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08 May 16

 

The recent rise in the water brought at least one fish up through the Club’s beats. This 10lber was caught by yours truly and in the absence of any other reports, is the first confirmed salmon off on our water this year.

May 16 - 10lb

There are also reports of sea trout around too. Unfortunately the rise was all too short lived and the water is now back down at a simmer low with no rain in the offing for at least a week.

Drummond Loch will be stocked this week with a mix of Brown and Blue trout. It should fish well for the next month or so, as should Loch Turret.

Anglers are reminded that the Scottish Government’s classification of the Earn as a Category 3 river means that all salmon must be returned this year irrespective of their condition. If we are to have any chance of overturning this restriction it is important that we fish hard in the hope that we can record a good number of fish.

Bank Work - Apr 16
BW1

Wild Fisheries Reform - Anglers are reminded that the Scottish Government’s classification of the Earn as a Category 3 river means that all salmon must be returned this year irrespective of their condition. If we are to have any chance of overturning this restriction it is important that we fish hard in the hope that we can record a good number of fish.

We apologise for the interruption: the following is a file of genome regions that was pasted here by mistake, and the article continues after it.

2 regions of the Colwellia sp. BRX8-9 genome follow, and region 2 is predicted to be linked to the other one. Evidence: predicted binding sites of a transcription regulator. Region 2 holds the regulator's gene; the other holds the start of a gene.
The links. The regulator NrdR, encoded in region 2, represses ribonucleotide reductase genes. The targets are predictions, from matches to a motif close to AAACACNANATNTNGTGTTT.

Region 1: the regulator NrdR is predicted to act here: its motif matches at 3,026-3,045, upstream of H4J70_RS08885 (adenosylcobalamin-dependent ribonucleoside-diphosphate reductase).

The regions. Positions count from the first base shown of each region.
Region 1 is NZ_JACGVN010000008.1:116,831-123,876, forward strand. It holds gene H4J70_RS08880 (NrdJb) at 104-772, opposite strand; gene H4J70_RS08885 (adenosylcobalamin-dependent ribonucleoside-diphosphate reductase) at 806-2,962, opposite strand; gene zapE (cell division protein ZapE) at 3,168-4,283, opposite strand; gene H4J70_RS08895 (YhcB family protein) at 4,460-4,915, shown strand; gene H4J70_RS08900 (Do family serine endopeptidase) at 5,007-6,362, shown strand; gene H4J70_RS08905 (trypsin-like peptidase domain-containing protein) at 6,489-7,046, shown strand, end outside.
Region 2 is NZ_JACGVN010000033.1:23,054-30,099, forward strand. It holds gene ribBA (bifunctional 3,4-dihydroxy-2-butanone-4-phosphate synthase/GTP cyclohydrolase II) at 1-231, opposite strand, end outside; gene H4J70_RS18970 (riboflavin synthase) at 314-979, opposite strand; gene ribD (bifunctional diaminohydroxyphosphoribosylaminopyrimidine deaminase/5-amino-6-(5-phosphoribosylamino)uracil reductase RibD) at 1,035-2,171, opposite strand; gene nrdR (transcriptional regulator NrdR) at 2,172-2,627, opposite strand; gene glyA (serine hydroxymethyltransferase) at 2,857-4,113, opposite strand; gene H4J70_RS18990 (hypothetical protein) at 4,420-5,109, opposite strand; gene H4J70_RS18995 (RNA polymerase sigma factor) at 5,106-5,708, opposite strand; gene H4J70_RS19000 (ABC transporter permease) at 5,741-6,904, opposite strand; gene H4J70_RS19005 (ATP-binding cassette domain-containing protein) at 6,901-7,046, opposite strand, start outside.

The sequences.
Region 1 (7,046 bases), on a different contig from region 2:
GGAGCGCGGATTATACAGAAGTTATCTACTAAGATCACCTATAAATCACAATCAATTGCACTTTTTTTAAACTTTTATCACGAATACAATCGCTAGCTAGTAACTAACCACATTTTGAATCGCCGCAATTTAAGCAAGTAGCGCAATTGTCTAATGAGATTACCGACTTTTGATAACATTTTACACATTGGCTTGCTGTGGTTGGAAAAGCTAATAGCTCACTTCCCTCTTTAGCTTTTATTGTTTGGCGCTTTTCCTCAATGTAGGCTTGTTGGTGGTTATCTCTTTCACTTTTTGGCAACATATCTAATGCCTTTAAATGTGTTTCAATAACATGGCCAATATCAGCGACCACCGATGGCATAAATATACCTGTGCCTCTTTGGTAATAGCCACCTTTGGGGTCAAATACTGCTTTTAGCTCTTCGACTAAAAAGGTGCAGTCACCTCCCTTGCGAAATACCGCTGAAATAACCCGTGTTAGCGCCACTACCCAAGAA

The River Earn Improvement Association (REIA) AGM - The REIA AGM will be held at the Royal British Legion, Perth Road,
Crieff at 7.30 p.m. on Wednesday 20th April 2016. All Crieff AC members are encouraged to attend. REIA welcomes membership from those interested in angling and matters related to the River Earn. All anglers fishing the club waters are strongly encouraged to join REIA. By doing so you will help to preserve a unique part of Perthshire's natural heritage.

Information on the Earn water level is available based on the Dalginross (Comrie) and Kinkell Bridge monitoring stations. This is updated on an hourly basis and gives a good idea of the current level - visiting anglers would be well advised to check this when planning a trip. The graph shows the river level relative to a 'base level'. The base level represents a typical summer level in the river and has been calculated as the level that is exceeded for 95% of the time - it does not indicate the 'actual' height of the water. Anglers will therefore find it helpful to check the level given prior to setting out and then compare that with the actual water level in the area where they plan to fish. Future visits to the Earn site will therefore given them a point of reference on which to base any proposed trip to the river. As a guide, 0m in practice means very difficult conditions with slack water and increasing amounts of weed during the summer; so, it's not worth really venturing out. A level around +6-9 inches is a good medium height.  A level at Comrie that is considerably above that at Kinkell often means either it has rained in the catchment area, or  the Hydro Board have started generating, and the level over the whole length of the river is likely to rise as a consequence. For details of other, non-Tay system, rivers go the SEPA interactive map.

Club Rules:   A full list of the Club Rules can be found here.  

Eels:    Since 2008 it has been illegal to fish for or kill eels in Scotland. All eels must be returned alive.

Rainbows:    In the interests of indigenous fish preservation all rainbow trout should be killed.     

Beaver Re-introduction:    Do you have a view?  An article on the potential effect is here

 

 

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